Review Summary: A frustrating, but fun third outing for the sisters.
Well, here's a turn up for the books. After two largely placid sounding albums, the Cassidy sisters turn out a record so eccentric and genre-defying it's barely even classifiable. Gone are the woozy half-raps and lo-fi musings about racism and spousal abuse, and gone is the familial atmosphere that permeates La Maison and Noah's Ark; in their places are eccentric 00's hip-hop beats, full on rap-attacks and lines like "If you look hard you can find a/Rainbow trail it's deep inside ya!". It's to be expected though. Cocorosie couldn't rest on that sound for two albums, let alone three, nor could they rest on their famous back-story to add weight to their music.
This time around they let their music do the talking only, and it works, sort of. It sounds kind of like a debut album from a completely different band that haven't quite worked out what they want to be, so they sample just about everything they can. This approach doesn't work completely but it does lead to a few satisfying tracks. Opener "Rainbowarriors" has a hummably lovely melody over a layer of hip-hop beats, whinnying horses and coarse-sounding synths, and through sheer madness and vitality, it succeeds. Similarly, "Japan" is a slightly bonkers rap with a near-reggae sounding accompaniment, and features overeager vocal performances, a catchy chorus and kooky sound effects, not to mention a very abrupt operatic interlude. It wins you over with its sheer oddness.
Despite the few good tracks though, too much of the album feels like hard work, wading through garish genre-exercises and difficult lyrics. The hip-hop theme more often than not feels too prominent in some tracks, and at times seems like it's only there to try and transcend genres; this isn't helped much by the fact this sound is as generic as it gets in terms of production, feeling more tacked on than truly a part of the music. The buzzing, minimalist synthesizer in "Promise" is laughably out of place and really feels like an afterthought, as does the beat on "Raphael" that feels at odds with that track's delicate harp line. Similarly on tracks like "Black Poppies" and "Bloody Twins" they sound like they're trying way too hard to create something unusual sounding, and it comes across as self conscious and awkward. It's not a surprise that the two best tracks here, "Sunshine" and "Werewolf" are the best because they're relatively subdued. The latter in particular is wonderfully pretty, with a slow beat that's not overplayed, a wonderful chorus and a great rap put in by Bianca.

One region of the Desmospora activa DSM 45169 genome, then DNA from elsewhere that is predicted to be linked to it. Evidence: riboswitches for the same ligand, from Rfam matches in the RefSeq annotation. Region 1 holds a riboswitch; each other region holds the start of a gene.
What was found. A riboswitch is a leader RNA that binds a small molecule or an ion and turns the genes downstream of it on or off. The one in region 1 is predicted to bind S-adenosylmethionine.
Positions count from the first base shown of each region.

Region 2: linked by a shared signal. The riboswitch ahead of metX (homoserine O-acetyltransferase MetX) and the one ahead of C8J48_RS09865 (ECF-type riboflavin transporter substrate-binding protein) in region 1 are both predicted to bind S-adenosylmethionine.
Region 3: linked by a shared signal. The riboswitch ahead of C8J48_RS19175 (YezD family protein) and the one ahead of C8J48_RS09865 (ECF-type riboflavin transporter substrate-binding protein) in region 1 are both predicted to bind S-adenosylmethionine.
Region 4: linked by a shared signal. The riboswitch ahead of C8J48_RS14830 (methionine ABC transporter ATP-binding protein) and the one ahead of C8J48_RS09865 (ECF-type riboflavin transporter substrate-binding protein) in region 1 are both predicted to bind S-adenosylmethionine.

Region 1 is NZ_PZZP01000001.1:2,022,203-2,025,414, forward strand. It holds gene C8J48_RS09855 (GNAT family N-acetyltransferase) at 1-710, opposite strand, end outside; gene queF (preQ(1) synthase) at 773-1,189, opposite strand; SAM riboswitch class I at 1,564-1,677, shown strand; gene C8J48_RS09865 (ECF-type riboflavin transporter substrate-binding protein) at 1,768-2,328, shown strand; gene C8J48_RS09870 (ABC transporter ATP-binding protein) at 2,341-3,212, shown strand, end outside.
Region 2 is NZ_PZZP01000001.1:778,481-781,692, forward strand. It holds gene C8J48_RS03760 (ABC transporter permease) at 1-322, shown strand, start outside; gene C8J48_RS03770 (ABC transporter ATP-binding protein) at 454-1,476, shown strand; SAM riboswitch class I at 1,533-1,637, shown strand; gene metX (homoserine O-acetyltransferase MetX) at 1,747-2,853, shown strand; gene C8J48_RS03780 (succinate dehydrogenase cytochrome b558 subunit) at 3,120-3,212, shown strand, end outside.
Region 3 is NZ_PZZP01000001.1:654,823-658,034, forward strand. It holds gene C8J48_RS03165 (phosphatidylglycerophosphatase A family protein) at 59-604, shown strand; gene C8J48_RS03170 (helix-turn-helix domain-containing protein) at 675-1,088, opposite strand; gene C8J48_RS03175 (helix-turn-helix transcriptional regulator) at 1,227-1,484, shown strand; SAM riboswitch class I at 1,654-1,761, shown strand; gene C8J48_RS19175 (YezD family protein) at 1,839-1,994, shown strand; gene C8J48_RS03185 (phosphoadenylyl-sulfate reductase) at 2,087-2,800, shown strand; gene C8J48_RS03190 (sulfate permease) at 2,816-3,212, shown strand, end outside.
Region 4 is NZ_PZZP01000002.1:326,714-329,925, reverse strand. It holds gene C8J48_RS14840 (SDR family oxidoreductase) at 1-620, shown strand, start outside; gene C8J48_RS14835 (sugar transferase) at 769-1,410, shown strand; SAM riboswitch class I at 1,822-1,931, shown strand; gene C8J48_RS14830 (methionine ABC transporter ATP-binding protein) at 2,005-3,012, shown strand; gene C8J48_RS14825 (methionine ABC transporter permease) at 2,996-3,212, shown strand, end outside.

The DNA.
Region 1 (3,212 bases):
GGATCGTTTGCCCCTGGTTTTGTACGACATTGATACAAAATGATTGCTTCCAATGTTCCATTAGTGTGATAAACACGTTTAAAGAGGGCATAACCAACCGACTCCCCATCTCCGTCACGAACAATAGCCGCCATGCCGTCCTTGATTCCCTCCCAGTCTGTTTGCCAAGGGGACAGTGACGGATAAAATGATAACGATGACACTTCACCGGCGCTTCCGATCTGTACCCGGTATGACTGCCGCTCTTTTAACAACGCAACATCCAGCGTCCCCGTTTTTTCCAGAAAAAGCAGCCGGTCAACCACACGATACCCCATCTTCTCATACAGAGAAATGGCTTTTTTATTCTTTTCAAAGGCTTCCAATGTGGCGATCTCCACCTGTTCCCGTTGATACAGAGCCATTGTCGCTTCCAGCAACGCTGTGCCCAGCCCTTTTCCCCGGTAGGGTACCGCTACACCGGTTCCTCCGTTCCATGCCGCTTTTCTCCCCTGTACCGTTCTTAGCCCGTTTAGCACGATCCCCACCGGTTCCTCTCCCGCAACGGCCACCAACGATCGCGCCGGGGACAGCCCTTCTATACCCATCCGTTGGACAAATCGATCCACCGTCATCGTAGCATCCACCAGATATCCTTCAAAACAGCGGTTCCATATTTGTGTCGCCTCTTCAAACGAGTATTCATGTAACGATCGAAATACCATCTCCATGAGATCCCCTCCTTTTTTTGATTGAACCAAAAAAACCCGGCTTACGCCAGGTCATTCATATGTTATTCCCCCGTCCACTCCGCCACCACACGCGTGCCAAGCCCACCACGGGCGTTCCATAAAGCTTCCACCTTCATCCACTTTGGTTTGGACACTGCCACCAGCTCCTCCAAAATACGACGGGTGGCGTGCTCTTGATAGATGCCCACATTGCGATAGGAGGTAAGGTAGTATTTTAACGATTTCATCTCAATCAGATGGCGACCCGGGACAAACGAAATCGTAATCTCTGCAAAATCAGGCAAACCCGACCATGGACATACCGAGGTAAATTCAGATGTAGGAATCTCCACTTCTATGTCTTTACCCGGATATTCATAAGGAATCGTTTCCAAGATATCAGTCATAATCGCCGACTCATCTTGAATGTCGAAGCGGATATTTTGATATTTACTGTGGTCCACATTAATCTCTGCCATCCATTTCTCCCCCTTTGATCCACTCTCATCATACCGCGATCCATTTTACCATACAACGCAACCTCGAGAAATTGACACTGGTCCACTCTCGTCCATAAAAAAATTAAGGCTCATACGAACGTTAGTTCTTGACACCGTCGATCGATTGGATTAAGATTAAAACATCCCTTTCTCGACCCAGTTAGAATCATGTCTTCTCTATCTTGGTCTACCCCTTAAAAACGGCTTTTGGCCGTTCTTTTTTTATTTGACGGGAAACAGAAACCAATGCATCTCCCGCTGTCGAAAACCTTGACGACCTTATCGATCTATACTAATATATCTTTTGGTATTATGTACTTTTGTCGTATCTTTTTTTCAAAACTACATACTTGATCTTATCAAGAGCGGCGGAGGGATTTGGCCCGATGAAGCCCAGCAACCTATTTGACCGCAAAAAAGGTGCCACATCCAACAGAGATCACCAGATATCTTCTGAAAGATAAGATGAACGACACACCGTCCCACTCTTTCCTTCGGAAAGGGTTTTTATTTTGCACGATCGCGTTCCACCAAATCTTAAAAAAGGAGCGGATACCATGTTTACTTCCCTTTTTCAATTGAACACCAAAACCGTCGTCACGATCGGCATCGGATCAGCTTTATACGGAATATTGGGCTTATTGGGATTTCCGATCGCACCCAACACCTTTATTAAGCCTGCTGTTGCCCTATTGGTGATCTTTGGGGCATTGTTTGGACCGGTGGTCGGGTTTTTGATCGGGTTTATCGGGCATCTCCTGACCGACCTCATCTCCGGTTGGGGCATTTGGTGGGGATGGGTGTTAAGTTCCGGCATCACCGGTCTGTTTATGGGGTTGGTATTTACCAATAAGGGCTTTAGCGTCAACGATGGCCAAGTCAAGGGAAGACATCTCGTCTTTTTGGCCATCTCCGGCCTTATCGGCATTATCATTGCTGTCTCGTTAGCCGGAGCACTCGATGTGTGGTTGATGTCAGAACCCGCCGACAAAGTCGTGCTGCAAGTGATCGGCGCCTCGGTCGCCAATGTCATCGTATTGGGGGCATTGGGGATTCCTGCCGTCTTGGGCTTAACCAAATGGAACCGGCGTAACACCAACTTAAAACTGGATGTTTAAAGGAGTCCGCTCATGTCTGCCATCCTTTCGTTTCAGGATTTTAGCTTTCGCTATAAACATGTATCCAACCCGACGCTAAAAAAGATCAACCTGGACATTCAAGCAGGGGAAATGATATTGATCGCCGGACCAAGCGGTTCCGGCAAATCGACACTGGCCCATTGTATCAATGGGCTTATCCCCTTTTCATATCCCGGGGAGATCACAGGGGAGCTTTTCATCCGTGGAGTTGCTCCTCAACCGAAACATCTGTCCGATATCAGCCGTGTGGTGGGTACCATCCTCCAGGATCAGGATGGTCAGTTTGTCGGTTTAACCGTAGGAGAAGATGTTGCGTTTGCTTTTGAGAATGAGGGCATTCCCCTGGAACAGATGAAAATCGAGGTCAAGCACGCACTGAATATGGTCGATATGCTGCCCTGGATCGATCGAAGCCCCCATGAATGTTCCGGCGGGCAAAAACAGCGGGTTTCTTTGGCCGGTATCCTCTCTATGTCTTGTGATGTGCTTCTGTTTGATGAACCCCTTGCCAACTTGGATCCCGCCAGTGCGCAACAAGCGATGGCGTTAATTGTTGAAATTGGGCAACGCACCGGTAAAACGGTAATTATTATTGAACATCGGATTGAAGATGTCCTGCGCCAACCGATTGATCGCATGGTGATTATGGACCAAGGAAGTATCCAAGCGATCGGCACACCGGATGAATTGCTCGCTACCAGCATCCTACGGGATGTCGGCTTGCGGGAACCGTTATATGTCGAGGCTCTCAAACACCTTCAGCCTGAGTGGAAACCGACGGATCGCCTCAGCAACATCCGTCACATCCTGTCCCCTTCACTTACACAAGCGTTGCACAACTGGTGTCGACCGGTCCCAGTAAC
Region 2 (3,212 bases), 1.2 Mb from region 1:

It's certainly no masterpiece, but Cocorosie's third album is a charming one, for mostly all the right reasons. Had they spent a bit more time taming and refining the production, they might have had a really brilliant album; as it is, it's mostly fairly appealing, and certainly an improvement over Noah's Ark.
Best tracks: "Sunshine", "Japan", "Werewolf"